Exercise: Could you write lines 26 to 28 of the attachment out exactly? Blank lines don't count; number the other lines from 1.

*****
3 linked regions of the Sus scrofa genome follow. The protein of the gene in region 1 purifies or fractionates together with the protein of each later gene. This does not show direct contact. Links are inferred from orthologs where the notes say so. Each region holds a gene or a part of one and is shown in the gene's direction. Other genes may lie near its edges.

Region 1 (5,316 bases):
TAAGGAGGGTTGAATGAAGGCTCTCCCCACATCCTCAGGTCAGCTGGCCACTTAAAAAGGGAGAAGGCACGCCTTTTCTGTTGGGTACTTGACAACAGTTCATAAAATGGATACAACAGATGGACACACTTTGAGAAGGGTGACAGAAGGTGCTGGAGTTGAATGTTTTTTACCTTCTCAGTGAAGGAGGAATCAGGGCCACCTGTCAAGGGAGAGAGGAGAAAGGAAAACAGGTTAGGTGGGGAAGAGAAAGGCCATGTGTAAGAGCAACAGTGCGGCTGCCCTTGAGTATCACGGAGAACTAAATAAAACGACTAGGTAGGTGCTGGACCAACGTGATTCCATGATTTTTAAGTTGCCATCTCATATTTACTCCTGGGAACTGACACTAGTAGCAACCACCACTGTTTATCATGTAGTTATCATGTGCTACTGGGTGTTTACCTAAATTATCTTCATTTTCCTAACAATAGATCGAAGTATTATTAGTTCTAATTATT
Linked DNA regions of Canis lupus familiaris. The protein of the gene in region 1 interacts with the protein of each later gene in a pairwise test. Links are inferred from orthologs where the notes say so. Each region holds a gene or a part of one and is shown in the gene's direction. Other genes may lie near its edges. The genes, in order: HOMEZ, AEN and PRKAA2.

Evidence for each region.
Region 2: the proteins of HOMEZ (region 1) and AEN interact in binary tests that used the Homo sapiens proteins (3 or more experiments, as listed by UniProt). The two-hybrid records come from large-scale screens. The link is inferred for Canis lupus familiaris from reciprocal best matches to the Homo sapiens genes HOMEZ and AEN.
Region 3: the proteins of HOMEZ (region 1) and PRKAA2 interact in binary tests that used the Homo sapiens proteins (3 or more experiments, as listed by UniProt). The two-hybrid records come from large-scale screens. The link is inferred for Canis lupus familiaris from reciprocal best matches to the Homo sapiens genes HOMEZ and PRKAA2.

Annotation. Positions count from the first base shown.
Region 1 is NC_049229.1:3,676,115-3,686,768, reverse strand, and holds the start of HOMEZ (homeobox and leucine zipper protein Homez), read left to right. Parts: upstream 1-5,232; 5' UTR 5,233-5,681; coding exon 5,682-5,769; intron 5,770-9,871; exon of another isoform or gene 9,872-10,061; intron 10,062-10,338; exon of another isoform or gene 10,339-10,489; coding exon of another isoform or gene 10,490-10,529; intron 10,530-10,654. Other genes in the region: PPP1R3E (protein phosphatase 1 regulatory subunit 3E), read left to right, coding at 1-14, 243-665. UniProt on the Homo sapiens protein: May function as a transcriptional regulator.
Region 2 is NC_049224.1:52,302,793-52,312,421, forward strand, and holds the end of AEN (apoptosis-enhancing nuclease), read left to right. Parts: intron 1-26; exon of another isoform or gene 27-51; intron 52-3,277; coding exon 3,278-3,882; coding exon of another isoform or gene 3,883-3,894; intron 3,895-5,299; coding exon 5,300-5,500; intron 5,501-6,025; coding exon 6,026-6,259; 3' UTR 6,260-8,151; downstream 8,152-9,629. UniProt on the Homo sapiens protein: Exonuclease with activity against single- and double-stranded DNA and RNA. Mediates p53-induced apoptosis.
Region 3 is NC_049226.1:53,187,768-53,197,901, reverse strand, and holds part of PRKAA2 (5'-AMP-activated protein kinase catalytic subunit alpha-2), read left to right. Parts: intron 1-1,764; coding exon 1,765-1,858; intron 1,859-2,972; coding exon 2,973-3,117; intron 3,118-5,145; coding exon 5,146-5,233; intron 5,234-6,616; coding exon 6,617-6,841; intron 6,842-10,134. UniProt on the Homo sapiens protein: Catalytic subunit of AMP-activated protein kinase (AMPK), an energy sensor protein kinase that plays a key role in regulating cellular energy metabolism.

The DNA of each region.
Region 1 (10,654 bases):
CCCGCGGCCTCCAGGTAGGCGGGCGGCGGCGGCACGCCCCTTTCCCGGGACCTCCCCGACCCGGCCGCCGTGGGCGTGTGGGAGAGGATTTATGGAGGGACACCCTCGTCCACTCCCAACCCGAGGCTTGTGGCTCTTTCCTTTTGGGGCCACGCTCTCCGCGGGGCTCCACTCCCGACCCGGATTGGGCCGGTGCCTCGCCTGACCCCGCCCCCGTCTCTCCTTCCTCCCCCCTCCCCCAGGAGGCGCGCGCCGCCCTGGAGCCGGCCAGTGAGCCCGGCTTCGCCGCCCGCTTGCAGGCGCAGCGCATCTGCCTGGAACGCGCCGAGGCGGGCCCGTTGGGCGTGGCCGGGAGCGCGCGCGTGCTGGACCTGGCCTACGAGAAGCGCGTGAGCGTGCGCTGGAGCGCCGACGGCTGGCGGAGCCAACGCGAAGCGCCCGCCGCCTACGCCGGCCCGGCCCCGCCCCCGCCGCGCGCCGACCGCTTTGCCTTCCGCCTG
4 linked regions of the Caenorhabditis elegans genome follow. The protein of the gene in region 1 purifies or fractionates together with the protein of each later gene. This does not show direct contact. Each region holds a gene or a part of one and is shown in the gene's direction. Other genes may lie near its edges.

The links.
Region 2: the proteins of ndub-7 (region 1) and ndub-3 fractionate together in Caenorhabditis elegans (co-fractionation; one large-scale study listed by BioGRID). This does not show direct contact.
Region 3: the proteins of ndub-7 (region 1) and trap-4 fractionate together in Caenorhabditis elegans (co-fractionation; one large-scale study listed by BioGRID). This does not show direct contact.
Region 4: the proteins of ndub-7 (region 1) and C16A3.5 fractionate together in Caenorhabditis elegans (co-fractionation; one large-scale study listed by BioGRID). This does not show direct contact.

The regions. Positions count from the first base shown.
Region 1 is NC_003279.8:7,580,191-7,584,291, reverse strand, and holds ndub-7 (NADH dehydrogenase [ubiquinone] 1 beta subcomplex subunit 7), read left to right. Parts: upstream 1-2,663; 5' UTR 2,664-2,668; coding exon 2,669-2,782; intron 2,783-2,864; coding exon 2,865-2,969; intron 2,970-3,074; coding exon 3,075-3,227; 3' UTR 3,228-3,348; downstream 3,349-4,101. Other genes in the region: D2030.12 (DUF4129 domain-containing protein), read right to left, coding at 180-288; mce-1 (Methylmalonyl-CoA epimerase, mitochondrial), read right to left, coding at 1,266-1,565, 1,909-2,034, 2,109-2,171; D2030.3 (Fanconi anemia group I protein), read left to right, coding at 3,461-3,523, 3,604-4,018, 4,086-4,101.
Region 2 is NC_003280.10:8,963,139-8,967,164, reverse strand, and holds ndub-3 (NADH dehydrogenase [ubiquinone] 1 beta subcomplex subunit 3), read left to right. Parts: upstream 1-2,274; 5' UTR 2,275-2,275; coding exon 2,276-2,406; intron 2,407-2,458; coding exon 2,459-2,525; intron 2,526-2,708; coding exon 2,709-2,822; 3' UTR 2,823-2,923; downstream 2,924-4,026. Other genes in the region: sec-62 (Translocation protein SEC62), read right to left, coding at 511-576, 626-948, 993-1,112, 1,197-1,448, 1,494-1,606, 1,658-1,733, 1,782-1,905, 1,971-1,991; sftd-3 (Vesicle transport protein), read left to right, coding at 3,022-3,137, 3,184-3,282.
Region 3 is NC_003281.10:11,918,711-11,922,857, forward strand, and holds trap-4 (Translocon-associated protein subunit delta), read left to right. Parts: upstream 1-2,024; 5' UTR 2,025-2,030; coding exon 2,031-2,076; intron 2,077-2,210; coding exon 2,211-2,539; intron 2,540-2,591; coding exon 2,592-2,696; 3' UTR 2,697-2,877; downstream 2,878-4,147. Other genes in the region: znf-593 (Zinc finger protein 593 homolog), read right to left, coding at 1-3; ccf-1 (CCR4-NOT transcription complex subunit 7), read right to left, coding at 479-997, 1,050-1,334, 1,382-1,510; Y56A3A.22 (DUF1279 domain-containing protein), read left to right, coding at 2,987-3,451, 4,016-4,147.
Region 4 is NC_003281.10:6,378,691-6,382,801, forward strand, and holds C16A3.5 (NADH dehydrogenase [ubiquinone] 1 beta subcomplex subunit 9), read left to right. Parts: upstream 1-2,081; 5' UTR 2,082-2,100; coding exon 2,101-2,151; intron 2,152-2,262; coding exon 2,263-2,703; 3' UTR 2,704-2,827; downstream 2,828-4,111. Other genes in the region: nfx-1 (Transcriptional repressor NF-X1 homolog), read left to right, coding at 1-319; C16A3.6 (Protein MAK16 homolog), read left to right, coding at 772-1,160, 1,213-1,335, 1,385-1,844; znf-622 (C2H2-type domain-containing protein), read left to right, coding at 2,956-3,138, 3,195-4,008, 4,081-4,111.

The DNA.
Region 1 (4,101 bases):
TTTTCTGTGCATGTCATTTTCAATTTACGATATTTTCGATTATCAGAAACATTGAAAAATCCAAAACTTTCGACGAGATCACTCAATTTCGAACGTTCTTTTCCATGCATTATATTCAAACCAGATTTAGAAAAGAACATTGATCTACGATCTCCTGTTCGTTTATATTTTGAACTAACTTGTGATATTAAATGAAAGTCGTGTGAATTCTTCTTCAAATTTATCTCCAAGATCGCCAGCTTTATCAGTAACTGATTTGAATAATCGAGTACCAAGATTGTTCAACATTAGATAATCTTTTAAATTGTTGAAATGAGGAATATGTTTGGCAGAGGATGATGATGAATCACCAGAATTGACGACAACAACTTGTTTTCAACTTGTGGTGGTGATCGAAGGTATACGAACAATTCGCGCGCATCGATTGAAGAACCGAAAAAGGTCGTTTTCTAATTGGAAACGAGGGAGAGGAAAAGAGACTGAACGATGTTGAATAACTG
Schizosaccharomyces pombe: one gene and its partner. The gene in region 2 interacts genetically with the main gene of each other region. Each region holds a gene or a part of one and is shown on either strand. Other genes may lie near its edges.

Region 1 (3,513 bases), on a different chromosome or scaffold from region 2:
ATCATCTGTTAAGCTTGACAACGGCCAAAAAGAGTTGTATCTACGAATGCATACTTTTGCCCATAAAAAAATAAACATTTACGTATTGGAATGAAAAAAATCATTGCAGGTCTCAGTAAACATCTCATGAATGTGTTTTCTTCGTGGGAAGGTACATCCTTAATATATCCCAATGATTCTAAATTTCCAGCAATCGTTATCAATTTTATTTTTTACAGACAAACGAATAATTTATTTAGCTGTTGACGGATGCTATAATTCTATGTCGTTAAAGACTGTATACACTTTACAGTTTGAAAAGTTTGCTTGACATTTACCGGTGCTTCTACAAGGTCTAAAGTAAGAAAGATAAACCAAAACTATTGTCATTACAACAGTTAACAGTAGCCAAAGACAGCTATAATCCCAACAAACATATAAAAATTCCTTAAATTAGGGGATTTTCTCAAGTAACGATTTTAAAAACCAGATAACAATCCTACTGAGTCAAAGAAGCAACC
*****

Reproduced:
Region 1 (4,101 bases):
TTTTCTGTGCATGTCATTTTCAATTTACGATATTTTCGATTATCAGAAACATTGAAAAATCCAAAACTTTCGACGAGATCACTCAATTTCGAACGTTCTTTTCCATGCATTATATTCAAACCAGATTTAGAAAAGAACATTGATCTACGATCTCCTGTTCGTTTATATTTTGAACTAACTTGTGATATTAAATGAAAGTCGTGTGAATTCTTCTTCAAATTTATCTCCAAGATCGCCAGCTTTATCAGTAACTGATTTGAATAATCGAGTACCAAGATTGTTCAACATTAGATAATCTTTTAAATTGTTGAAATGAGGAATATGTTTGGCAGAGGATGATGATGAATCACCAGAATTGACGACAACAACTTGTTTTCAACTTGTGGTGGTGATCGAAGGTATACGAACAATTCGCGCGCATCGATTGAAGAACCGAAAAAGGTCGTTTTCTAATTGGAAACGAGGGAGAGGAAAAGAGACTGAACGATGTTGAATAACTG
Schizosaccharomyces pombe: one gene and its partner. The gene in region 2 interacts genetically with the main gene of each other region. Each region holds a gene or a part of one and is shown on either strand. Other genes may lie near its edges.